Monday, 26 July 2010

WDYTYA UK: Rupert Everett

The second episode in the current UK Who Do You Think You Are serious featured actor Rupert Everett. As outlined in the BBC's teaser/summary below the journey documented was a bit of a roller coaster ride.

It appears that Ancestry are not current WDYTYA sponsors. Searches using the databases were prominently featured but I noticed the word Ancestry, and the ancestry logo, were not shown. Obviously they didn't pay their product placement fee.

There were incidences of Everett jumping to conclusions, for example in failing to find his grandmother in a search in which he specified the exact birth-year and location. However, the lesson of treating the information you find as evidence, not fact, was made in that his initial conclusion that the father was deceased, as indicated on a marriage certificate, turned out to be incorrect when he found a later death certificate.

Here's the BBC summary:

Rupert Everett’s varied acting career has involved starring in Hollywood films as diverse as My Best Friend’s Wedding, Shrek 2 and The Importance of Being Earnest. Rupert has a rigidly conservative background, and feels that much of his own life has been a reaction against it. Following the recent death of his father six months ago, he wants to investigate the paternal side of his family.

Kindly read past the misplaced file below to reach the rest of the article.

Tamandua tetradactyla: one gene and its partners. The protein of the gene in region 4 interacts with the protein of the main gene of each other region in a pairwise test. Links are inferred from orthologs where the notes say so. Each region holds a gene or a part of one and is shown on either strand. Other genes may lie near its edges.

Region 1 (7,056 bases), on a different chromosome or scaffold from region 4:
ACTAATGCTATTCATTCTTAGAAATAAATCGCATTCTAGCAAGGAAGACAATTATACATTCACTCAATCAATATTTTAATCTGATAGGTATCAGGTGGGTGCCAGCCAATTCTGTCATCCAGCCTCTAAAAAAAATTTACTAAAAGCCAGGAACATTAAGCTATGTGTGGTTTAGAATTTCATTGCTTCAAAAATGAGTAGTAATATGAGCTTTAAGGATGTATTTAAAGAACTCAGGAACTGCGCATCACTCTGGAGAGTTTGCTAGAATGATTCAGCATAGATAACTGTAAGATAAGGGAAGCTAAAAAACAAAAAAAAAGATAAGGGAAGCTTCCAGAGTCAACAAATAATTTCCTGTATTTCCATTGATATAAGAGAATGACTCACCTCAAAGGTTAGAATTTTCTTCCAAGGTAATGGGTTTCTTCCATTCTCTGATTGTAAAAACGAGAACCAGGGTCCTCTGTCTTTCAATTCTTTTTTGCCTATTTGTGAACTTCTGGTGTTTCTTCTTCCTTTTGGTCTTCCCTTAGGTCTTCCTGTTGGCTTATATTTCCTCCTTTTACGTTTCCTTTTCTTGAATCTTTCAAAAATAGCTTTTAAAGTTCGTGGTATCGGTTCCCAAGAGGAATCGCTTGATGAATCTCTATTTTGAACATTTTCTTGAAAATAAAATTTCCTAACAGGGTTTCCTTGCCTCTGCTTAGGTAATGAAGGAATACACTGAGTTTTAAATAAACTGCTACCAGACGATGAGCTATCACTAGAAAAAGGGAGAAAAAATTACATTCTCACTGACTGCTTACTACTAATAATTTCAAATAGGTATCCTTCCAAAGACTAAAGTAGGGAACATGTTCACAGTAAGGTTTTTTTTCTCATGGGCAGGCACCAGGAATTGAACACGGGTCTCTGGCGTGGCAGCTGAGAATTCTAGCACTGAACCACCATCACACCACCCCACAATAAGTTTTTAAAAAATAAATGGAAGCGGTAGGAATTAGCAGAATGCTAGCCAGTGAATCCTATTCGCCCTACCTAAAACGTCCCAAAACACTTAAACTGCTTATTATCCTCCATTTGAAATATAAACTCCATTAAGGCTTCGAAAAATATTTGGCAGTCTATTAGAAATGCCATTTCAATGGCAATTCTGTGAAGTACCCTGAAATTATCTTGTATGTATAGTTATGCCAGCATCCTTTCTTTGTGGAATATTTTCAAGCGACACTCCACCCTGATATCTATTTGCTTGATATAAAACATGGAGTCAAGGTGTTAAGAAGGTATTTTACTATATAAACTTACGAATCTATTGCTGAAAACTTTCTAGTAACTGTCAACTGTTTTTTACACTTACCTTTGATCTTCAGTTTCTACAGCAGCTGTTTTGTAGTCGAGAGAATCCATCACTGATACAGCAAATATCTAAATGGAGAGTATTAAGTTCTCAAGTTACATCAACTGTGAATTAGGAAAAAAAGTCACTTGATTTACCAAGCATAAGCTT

Rupert visits his mother Sara to find out more about his father Tony’s early life. He discovers that Tony’s father Cyril worked in Nigeria for the Colonial Service. Sara has a photograph of Cyril as a two-year-old; she tells Rupert that the family believe that he was brought up by two aunts in Hammersmith. Rupert wants to find out more about Cyril’s life, and what he was doing in Nigeria.

Rupert tracks down records which chart Cyril’s career in the Service, and discovers just how important a role he held in Nigeria… But what about Cyril’s childhood? Rupert decides to search the online census records and unearths some very unexpected information. This is the start of a rollercoaster investigation into fathers and sons which Rupert describes as like an Ealing Comedy, with its twists, turns and surprise relatives popping up.

Rupert reflects on the ripple effects of broken relationships across the generations. On social mobility, both up and down; broken rules; abandonment; rebellion; convention; and secrecy.

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